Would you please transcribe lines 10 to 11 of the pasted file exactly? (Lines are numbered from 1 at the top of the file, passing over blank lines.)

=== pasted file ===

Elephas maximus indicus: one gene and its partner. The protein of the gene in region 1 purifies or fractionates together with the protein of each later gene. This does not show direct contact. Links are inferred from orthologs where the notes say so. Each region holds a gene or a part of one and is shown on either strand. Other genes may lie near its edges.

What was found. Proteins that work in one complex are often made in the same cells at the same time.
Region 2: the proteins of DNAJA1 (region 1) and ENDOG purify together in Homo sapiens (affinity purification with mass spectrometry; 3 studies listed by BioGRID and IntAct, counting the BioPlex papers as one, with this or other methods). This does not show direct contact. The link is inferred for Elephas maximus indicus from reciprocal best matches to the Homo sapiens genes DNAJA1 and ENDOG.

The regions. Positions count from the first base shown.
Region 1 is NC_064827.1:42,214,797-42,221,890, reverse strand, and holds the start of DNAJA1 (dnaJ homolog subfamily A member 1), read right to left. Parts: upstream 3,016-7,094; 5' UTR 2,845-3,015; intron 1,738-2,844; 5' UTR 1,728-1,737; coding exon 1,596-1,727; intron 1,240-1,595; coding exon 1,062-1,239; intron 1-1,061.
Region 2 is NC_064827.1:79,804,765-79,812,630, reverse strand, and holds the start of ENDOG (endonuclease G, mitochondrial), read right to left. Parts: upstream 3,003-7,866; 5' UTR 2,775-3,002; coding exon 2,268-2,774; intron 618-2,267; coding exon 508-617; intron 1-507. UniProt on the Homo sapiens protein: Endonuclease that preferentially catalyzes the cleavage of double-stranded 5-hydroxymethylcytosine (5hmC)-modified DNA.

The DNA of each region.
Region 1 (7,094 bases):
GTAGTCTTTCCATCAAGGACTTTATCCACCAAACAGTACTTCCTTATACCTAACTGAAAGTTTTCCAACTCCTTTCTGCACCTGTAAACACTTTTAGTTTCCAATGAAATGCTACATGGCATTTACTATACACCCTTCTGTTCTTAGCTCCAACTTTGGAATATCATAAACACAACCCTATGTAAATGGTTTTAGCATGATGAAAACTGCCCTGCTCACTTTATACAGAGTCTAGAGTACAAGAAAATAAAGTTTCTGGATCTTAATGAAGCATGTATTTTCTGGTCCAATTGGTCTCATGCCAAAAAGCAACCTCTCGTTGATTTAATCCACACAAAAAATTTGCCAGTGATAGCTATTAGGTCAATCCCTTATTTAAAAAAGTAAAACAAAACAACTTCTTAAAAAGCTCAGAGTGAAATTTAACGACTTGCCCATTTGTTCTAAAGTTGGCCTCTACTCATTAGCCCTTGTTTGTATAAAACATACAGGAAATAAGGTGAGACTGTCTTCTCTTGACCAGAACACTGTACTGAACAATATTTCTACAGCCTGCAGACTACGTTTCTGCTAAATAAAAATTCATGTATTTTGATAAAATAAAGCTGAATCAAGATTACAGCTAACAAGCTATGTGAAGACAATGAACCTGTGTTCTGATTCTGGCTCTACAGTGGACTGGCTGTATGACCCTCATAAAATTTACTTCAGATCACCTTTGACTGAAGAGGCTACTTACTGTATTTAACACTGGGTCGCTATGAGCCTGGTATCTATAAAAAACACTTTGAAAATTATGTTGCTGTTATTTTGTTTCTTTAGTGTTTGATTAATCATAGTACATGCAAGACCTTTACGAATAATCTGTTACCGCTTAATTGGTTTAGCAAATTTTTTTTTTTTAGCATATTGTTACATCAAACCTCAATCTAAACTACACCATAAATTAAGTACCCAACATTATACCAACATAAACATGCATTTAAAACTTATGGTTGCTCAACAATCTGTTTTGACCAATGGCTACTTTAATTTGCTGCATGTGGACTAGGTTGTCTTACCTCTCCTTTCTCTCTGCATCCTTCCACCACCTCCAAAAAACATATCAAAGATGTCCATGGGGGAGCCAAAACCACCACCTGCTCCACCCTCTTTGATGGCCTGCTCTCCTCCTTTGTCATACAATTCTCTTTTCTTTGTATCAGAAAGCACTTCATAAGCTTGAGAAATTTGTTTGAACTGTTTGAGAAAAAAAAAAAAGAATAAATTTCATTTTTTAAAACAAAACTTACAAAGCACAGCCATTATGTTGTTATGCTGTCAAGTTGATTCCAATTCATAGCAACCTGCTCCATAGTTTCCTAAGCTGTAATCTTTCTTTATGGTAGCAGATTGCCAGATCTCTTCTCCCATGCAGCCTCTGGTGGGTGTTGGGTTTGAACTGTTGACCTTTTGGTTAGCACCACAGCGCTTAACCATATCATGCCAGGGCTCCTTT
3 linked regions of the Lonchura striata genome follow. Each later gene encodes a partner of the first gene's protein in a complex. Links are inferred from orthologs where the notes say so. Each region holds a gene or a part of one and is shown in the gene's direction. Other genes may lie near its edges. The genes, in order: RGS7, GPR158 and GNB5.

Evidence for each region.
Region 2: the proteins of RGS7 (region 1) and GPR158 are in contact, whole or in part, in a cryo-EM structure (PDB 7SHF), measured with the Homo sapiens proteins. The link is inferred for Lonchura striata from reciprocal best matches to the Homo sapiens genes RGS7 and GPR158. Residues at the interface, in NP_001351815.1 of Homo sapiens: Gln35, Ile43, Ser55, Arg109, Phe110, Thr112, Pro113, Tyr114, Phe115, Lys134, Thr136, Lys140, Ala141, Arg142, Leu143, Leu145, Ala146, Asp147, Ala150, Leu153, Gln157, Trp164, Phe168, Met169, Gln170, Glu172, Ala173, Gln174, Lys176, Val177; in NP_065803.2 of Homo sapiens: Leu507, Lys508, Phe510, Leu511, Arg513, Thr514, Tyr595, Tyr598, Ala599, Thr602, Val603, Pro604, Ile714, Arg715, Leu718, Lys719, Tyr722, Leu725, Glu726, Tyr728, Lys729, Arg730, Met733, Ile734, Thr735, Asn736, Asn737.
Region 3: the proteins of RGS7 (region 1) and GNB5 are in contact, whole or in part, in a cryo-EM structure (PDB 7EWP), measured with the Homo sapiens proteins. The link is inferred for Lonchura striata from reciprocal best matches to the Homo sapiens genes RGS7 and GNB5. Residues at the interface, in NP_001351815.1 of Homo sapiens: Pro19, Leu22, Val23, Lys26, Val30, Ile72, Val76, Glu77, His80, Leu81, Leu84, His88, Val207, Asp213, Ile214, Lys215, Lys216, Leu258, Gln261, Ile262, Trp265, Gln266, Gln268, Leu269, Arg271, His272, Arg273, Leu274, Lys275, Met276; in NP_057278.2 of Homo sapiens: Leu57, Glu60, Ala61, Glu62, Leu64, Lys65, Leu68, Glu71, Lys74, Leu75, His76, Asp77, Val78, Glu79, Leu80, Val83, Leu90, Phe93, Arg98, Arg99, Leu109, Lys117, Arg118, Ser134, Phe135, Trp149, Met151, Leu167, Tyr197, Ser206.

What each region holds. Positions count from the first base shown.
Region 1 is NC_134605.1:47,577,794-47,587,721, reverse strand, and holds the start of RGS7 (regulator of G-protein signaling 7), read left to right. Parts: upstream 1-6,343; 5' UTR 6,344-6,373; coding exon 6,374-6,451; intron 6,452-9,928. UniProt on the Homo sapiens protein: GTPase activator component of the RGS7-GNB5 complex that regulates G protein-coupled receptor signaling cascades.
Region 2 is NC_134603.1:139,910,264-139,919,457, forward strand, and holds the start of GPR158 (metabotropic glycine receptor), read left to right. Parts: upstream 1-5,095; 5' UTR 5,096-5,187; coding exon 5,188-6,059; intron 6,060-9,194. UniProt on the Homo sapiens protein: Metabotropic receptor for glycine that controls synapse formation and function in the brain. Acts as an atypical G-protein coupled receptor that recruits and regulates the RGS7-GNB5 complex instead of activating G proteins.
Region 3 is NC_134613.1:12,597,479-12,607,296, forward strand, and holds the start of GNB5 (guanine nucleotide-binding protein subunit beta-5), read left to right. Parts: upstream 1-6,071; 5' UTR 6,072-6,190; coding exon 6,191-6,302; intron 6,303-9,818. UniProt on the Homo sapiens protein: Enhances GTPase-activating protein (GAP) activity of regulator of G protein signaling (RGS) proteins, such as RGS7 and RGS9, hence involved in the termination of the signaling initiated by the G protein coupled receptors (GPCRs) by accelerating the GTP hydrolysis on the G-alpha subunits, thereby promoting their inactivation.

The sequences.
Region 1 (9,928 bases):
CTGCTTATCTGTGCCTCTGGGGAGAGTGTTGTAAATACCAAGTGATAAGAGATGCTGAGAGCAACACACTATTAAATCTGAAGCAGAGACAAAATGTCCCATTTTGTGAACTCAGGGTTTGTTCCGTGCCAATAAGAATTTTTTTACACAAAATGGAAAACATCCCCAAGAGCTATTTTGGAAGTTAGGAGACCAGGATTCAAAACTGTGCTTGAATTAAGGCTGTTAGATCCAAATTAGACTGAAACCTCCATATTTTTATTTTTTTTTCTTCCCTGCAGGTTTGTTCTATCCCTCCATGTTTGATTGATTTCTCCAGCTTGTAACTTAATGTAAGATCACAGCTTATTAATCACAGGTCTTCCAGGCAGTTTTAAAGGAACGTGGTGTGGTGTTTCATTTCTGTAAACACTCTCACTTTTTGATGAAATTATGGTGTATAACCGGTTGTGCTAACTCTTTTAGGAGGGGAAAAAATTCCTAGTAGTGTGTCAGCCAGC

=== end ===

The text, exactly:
3 linked regions of the Lonchura striata genome follow. Each later gene encodes a partner of the first gene's protein in a complex. Links are inferred from orthologs where the notes say so. Each region holds a gene or a part of one and is shown in the gene's direction. Other genes may lie near its edges. The genes, in order: RGS7, GPR158 and GNB5.

Evidence for each region.